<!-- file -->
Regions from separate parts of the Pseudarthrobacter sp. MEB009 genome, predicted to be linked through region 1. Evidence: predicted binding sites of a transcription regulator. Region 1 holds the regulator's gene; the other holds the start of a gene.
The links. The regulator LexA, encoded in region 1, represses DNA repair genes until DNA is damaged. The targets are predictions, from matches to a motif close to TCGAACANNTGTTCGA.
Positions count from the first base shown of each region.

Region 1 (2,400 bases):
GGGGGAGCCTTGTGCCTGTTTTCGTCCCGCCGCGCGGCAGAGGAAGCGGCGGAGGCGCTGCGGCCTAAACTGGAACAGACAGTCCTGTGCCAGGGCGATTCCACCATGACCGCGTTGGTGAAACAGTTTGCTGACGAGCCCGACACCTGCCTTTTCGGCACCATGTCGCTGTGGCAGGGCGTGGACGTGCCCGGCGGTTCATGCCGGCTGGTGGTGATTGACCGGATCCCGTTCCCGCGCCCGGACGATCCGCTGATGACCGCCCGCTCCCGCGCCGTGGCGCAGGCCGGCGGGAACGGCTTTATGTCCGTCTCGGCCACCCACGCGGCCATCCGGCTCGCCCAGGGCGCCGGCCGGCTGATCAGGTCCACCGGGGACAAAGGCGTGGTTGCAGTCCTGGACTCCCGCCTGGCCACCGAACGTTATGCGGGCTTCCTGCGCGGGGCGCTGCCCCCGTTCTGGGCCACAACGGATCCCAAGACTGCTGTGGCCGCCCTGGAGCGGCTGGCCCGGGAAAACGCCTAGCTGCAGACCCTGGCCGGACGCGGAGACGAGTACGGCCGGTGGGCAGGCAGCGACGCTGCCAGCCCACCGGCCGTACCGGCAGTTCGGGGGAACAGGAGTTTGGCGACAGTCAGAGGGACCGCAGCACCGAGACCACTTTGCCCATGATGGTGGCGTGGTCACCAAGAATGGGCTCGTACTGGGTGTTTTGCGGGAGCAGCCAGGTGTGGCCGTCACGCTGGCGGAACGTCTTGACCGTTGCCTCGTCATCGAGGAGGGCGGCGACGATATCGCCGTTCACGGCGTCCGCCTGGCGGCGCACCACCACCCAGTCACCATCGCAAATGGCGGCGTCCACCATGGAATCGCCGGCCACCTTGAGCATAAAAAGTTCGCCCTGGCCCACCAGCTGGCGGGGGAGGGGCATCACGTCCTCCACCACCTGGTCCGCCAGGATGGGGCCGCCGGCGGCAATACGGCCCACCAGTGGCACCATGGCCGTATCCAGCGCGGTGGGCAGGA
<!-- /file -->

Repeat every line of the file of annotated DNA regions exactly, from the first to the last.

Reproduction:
Regions from separate parts of the Pseudarthrobacter sp. MEB009 genome, predicted to be linked through region 1. Evidence: predicted binding sites of a transcription regulator. Region 1 holds the regulator's gene; the other holds the start of a gene.
The links. The regulator LexA, encoded in region 1, represses DNA repair genes until DNA is damaged. The targets are predictions, from matches to a motif close to TCGAACANNTGTTCGA.
Positions count from the first base shown of each region.

Region 1 (2,400 bases):
GGGGGAGCCTTGTGCCTGTTTTCGTCCCGCCGCGCGGCAGAGGAAGCGGCGGAGGCGCTGCGGCCTAAACTGGAACAGACAGTCCTGTGCCAGGGCGATTCCACCATGACCGCGTTGGTGAAACAGTTTGCTGACGAGCCCGACACCTGCCTTTTCGGCACCATGTCGCTGTGGCAGGGCGTGGACGTGCCCGGCGGTTCATGCCGGCTGGTGGTGATTGACCGGATCCCGTTCCCGCGCCCGGACGATCCGCTGATGACCGCCCGCTCCCGCGCCGTGGCGCAGGCCGGCGGGAACGGCTTTATGTCCGTCTCGGCCACCCACGCGGCCATCCGGCTCGCCCAGGGCGCCGGCCGGCTGATCAGGTCCACCGGGGACAAAGGCGTGGTTGCAGTCCTGGACTCCCGCCTGGCCACCGAACGTTATGCGGGCTTCCTGCGCGGGGCGCTGCCCCCGTTCTGGGCCACAACGGATCCCAAGACTGCTGTGGCCGCCCTGGAGCGGCTGGCCCGGGAAAACGCCTAGCTGCAGACCCTGGCCGGACGCGGAGACGAGTACGGCCGGTGGGCAGGCAGCGACGCTGCCAGCCCACCGGCCGTACCGGCAGTTCGGGGGAACAGGAGTTTGGCGACAGTCAGAGGGACCGCAGCACCGAGACCACTTTGCCCATGATGGTGGCGTGGTCACCAAGAATGGGCTCGTACTGGGTGTTTTGCGGGAGCAGCCAGGTGTGGCCGTCACGCTGGCGGAACGTCTTGACCGTTGCCTCGTCATCGAGGAGGGCGGCGACGATATCGCCGTTCACGGCGTCCGCCTGGCGGCGCACCACCACCCAGTCACCATCGCAAATGGCGGCGTCCACCATGGAATCGCCGGCCACCTTGAGCATAAAAAGTTCGCCCTGGCCCACCAGCTGGCGGGGGAGGGGCATCACGTCCTCCACCACCTGGTCCGCCAGGATGGGGCCGCCGGCGGCAATACGGCCCACCAGTGGCACCATGGCCGTATCCAGCGCGGTGGGCAGGA